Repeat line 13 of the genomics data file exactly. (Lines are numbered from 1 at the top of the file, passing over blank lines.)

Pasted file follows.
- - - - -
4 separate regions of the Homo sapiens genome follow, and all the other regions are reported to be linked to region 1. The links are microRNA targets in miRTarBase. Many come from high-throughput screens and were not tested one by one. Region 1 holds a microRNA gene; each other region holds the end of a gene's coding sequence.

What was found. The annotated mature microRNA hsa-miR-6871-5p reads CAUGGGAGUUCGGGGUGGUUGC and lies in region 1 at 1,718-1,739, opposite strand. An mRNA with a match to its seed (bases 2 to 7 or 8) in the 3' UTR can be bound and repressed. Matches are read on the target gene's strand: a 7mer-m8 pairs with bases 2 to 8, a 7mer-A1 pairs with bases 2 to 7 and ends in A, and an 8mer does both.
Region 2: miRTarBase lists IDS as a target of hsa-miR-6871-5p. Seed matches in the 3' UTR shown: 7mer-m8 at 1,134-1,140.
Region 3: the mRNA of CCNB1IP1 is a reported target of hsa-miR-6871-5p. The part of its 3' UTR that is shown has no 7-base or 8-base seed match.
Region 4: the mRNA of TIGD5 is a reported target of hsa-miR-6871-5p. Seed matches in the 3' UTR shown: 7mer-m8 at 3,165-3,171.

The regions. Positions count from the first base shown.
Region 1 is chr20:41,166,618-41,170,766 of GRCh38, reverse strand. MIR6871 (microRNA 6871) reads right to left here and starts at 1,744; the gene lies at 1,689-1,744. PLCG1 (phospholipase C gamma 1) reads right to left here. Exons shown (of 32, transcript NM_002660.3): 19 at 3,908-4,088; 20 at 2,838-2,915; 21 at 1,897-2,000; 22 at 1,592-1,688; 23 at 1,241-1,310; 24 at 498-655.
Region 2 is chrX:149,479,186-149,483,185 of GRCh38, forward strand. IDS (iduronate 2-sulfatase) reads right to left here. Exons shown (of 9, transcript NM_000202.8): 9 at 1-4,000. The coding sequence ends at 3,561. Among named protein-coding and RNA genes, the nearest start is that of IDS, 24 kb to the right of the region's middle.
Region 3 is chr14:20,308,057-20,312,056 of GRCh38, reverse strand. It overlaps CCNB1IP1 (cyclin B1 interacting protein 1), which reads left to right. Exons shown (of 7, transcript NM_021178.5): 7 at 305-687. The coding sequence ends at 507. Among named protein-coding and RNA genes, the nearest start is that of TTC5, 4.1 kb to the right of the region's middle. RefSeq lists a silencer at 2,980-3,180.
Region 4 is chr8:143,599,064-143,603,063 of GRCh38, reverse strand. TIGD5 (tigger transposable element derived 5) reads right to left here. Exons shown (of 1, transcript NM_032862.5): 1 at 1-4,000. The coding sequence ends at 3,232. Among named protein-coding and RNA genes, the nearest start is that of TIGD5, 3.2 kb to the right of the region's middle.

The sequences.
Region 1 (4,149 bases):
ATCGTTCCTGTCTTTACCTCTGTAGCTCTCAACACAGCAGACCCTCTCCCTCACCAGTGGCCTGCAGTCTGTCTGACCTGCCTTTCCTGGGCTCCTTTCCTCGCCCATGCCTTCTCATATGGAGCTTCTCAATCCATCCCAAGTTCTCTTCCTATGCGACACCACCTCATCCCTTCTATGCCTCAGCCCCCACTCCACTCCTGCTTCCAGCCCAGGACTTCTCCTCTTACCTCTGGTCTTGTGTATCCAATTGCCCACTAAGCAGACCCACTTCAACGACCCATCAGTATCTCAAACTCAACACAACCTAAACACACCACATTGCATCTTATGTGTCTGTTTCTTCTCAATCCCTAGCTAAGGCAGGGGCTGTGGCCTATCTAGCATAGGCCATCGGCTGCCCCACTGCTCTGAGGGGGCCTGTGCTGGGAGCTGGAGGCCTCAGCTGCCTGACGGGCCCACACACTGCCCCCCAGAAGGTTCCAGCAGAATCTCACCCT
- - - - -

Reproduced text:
ATCGTTCCTGTCTTTACCTCTGTAGCTCTCAACACAGCAGACCCTCTCCCTCACCAGTGGCCTGCAGTCTGTCTGACCTGCCTTTCCTGGGCTCCTTTCCTCGCCCATGCCTTCTCATATGGAGCTTCTCAATCCATCCCAAGTTCTCTTCCTATGCGACACCACCTCATCCCTTCTATGCCTCAGCCCCCACTCCACTCCTGCTTCCAGCCCAGGACTTCTCCTCTTACCTCTGGTCTTGTGTATCCAATTGCCCACTAAGCAGACCCACTTCAACGACCCATCAGTATCTCAAACTCAACACAACCTAAACACACCACATTGCATCTTATGTGTCTGTTTCTTCTCAATCCCTAGCTAAGGCAGGGGCTGTGGCCTATCTAGCATAGGCCATCGGCTGCCCCACTGCTCTGAGGGGGCCTGTGCTGGGAGCTGGAGGCCTCAGCTGCCTGACGGGCCCACACACTGCCCCCCAGAAGGTTCCAGCAGAATCTCACCCT